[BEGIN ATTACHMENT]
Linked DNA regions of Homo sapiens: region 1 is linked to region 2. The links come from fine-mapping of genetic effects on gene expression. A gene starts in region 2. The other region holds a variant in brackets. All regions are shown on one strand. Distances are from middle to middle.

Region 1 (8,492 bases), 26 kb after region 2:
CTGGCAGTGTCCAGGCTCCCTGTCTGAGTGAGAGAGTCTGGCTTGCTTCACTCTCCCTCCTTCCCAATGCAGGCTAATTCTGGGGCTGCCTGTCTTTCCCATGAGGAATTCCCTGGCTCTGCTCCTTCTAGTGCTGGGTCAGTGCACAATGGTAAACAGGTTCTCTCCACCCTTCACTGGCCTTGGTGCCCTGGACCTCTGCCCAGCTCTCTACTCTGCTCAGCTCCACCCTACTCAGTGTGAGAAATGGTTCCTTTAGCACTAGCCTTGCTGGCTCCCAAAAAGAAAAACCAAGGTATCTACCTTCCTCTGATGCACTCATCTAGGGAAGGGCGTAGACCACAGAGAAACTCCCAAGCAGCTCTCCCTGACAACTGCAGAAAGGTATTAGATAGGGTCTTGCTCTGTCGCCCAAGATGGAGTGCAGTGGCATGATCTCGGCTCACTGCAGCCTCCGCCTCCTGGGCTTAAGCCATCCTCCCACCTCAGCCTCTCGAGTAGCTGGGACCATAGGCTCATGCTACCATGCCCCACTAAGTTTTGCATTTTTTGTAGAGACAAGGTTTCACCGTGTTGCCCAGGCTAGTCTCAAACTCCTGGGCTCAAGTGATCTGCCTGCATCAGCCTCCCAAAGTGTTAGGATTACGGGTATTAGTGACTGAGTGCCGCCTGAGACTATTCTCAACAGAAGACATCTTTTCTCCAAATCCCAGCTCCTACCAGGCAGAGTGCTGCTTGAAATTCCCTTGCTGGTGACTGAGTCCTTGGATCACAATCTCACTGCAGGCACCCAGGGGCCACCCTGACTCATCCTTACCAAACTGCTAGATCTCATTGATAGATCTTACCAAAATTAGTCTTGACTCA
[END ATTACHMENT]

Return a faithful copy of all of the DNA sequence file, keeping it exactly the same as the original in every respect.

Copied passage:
Linked DNA regions of Homo sapiens: region 1 is linked to region 2. The links come from fine-mapping of genetic effects on gene expression. A gene starts in region 2. The other region holds a variant in brackets. All regions are shown on one strand. Distances are from middle to middle.

Region 1 (8,492 bases), 26 kb after region 2:
CTGGCAGTGTCCAGGCTCCCTGTCTGAGTGAGAGAGTCTGGCTTGCTTCACTCTCCCTCCTTCCCAATGCAGGCTAATTCTGGGGCTGCCTGTCTTTCCCATGAGGAATTCCCTGGCTCTGCTCCTTCTAGTGCTGGGTCAGTGCACAATGGTAAACAGGTTCTCTCCACCCTTCACTGGCCTTGGTGCCCTGGACCTCTGCCCAGCTCTCTACTCTGCTCAGCTCCACCCTACTCAGTGTGAGAAATGGTTCCTTTAGCACTAGCCTTGCTGGCTCCCAAAAAGAAAAACCAAGGTATCTACCTTCCTCTGATGCACTCATCTAGGGAAGGGCGTAGACCACAGAGAAACTCCCAAGCAGCTCTCCCTGACAACTGCAGAAAGGTATTAGATAGGGTCTTGCTCTGTCGCCCAAGATGGAGTGCAGTGGCATGATCTCGGCTCACTGCAGCCTCCGCCTCCTGGGCTTAAGCCATCCTCCCACCTCAGCCTCTCGAGTAGCTGGGACCATAGGCTCATGCTACCATGCCCCACTAAGTTTTGCATTTTTTGTAGAGACAAGGTTTCACCGTGTTGCCCAGGCTAGTCTCAAACTCCTGGGCTCAAGTGATCTGCCTGCATCAGCCTCCCAAAGTGTTAGGATTACGGGTATTAGTGACTGAGTGCCGCCTGAGACTATTCTCAACAGAAGACATCTTTTCTCCAAATCCCAGCTCCTACCAGGCAGAGTGCTGCTTGAAATTCCCTTGCTGGTGACTGAGTCCTTGGATCACAATCTCACTGCAGGCACCCAGGGGCCACCCTGACTCATCCTTACCAAACTGCTAGATCTCATTGATAGATCTTACCAAAATTAGTCTTGACTCA